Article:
For the 18 patients with acute skin toxicity, 78% (n = 14) had grade 3 dermatitis, and 22% (n = 4) presented with grade 2 dermatitis. Moist desquamation was managed by cleaning the area with saline compresses, and using aquaphor mixed with 2% lidocaine jelly and/or xeroform gauze dressings. Ibuprofen 200-600 mg every 4-6 hours and/or tylenol 500-1,000 mg every 6-8 hours were also applied as needed. For the 10 patients for whom alopecia information was available, all were noted to have grade 1-2 alopecia.

Predictors of outcome

On univariate analysis there was no difference in outcome by sex, focality (unifocal vs. multifocal), or relative timing of chemotherapy (Table 3). As others have shown, a primary anatomic location on the face was associated with better outcomes, including a significantly higher 4-year LRC (75% vs. 9%, p = 0.042; Figure 2A). No patients with primary tumors on the face developed DM at 4 years, while 55% of patients with scalp tumors did so. No association, however, was seen with anatomic site and OS. A smaller tumor size (primary disease < 5 cm) was also associated with significantly better 4-year LRC (35% vs. 0%, p = 0.0099; Figure 2B) and showed a trend towards better 4-year OS (74% vs. 25%, p = 0.06), though had no association with DM. Patients who had surgery prior to HDR-SA brachytherapy (during the same treatment episode) had better outcomes across the board, including higher 4-year LRC (47% vs. 0%, p = 0.0123; Figure 2C), higher rates of being DM-free at 4 years (64% vs. 37%, p = 0.0407), and better 4-year OS (70% vs. 36%, p = 0.0404). HDR-SA brachytherapy as a component of the initial treatment approach also resulted in better 4-year LRC than its use as a component of salvage therapy at the time of disease progression or relapse (32% vs. 0%, p = 0.0084; Figure 2D). This effect was also seen in 4-year OS (66% vs. 0%, p = 0.0019), but no difference was seen in DM rates. Due to small number of patients in this study, multivariate models were not constructed.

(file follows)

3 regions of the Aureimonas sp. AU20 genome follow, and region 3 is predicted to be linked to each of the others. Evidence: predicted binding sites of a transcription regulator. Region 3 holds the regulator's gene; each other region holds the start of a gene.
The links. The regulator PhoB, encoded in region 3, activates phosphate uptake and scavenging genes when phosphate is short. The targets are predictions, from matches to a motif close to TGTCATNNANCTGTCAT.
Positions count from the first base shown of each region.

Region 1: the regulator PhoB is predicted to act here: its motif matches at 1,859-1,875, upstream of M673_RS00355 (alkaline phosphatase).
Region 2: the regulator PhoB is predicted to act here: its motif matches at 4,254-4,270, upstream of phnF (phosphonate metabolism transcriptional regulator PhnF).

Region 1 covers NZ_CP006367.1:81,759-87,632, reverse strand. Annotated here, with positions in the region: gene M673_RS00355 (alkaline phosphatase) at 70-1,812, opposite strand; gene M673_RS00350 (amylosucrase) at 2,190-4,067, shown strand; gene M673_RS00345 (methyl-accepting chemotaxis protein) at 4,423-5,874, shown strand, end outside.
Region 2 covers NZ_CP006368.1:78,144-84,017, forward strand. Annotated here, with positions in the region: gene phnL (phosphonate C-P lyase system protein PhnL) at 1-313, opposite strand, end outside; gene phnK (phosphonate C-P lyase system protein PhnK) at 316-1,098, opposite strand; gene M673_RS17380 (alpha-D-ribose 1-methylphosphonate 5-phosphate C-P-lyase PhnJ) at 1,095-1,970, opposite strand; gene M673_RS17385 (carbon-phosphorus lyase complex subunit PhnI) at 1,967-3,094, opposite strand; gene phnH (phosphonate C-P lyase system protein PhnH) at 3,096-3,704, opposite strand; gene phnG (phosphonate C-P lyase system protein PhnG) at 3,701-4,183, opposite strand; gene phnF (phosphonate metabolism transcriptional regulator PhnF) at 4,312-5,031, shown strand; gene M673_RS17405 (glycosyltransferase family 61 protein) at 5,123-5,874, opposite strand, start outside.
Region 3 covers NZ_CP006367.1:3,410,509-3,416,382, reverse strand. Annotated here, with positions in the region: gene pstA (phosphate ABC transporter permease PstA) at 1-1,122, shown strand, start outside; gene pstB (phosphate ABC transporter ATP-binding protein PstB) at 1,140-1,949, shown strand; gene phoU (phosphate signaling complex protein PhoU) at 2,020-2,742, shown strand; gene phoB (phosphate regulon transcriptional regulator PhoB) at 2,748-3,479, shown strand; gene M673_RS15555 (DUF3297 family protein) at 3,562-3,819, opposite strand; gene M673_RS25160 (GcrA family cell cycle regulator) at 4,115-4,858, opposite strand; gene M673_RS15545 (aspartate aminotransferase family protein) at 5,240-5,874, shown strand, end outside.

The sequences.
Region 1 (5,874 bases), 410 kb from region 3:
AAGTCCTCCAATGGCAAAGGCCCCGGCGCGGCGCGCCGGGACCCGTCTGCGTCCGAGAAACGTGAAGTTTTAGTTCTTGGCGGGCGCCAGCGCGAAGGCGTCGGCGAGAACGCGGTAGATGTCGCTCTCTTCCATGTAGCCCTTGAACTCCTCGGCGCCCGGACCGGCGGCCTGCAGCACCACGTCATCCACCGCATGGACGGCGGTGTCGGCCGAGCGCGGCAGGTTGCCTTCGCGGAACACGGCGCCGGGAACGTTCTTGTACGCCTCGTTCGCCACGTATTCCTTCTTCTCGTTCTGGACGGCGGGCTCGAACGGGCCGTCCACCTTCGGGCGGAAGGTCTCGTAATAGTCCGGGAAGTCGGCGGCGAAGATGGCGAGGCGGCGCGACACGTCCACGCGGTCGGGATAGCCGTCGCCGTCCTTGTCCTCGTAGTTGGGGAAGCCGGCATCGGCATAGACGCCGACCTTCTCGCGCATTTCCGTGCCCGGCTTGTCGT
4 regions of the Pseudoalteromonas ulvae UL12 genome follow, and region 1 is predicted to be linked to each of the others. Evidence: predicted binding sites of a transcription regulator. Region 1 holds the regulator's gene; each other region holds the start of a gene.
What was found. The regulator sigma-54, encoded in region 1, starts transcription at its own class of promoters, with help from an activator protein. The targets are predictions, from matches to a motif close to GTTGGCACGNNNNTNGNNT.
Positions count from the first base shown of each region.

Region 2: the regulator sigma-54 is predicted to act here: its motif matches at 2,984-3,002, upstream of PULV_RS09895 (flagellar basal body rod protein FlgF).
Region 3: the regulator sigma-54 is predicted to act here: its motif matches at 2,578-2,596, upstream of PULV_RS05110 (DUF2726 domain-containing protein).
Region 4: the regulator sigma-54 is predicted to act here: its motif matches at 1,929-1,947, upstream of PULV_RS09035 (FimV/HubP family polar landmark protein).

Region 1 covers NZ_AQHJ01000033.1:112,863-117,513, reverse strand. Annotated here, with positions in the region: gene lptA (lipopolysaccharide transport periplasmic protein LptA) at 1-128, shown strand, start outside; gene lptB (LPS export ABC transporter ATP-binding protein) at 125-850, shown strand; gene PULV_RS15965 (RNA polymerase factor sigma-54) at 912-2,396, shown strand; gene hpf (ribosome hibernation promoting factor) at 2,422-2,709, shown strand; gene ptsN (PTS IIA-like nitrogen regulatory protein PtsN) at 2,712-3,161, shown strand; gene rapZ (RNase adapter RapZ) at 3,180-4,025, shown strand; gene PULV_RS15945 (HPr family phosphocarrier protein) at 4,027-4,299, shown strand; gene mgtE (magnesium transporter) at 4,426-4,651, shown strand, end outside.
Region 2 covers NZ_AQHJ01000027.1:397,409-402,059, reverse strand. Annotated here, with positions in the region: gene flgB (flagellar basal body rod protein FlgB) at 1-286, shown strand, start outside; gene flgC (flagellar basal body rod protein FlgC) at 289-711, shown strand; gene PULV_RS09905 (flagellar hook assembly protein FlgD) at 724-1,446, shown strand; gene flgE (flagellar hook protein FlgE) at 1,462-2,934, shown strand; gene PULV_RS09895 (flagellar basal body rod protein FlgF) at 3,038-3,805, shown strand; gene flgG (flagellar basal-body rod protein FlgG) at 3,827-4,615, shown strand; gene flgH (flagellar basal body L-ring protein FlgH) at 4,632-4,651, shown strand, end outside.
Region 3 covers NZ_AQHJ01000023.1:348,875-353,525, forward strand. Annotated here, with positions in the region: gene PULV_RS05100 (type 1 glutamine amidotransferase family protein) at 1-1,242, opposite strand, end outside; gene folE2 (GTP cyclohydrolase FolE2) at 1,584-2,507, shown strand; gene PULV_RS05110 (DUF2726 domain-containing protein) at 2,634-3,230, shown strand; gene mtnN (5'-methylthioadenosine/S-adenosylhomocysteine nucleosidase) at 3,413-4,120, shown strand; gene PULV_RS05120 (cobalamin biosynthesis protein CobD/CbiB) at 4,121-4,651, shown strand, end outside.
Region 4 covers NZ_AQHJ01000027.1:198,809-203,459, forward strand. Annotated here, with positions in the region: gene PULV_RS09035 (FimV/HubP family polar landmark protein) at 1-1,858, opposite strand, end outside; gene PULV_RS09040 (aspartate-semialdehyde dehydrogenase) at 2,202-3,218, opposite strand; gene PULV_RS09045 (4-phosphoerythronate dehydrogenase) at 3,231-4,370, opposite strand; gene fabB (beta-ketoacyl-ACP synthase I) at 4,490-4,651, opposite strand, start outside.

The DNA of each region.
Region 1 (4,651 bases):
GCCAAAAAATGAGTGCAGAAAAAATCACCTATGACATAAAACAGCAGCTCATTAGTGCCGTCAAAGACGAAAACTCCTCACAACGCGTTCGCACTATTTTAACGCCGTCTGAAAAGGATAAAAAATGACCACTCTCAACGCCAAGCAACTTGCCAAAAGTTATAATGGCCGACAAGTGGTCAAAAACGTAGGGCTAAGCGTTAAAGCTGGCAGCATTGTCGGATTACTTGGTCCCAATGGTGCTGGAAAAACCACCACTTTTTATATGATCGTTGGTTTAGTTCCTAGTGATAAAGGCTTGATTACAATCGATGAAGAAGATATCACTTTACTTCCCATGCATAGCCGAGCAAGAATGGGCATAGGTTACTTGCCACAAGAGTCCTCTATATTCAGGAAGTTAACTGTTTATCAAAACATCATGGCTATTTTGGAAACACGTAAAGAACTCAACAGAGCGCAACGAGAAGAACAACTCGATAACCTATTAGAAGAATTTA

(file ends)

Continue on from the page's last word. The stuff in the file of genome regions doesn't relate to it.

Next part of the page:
Table 3

Univariate predictors of outcome

VariableLRC
at 4 yrs
LRC
p-value
DM-free at 4 yrsDM-free p-valueOS
at 4 yrs
OS
p-value
Sex
Female36%0.1950%0.50758%0.37
Male0%30%40%
Location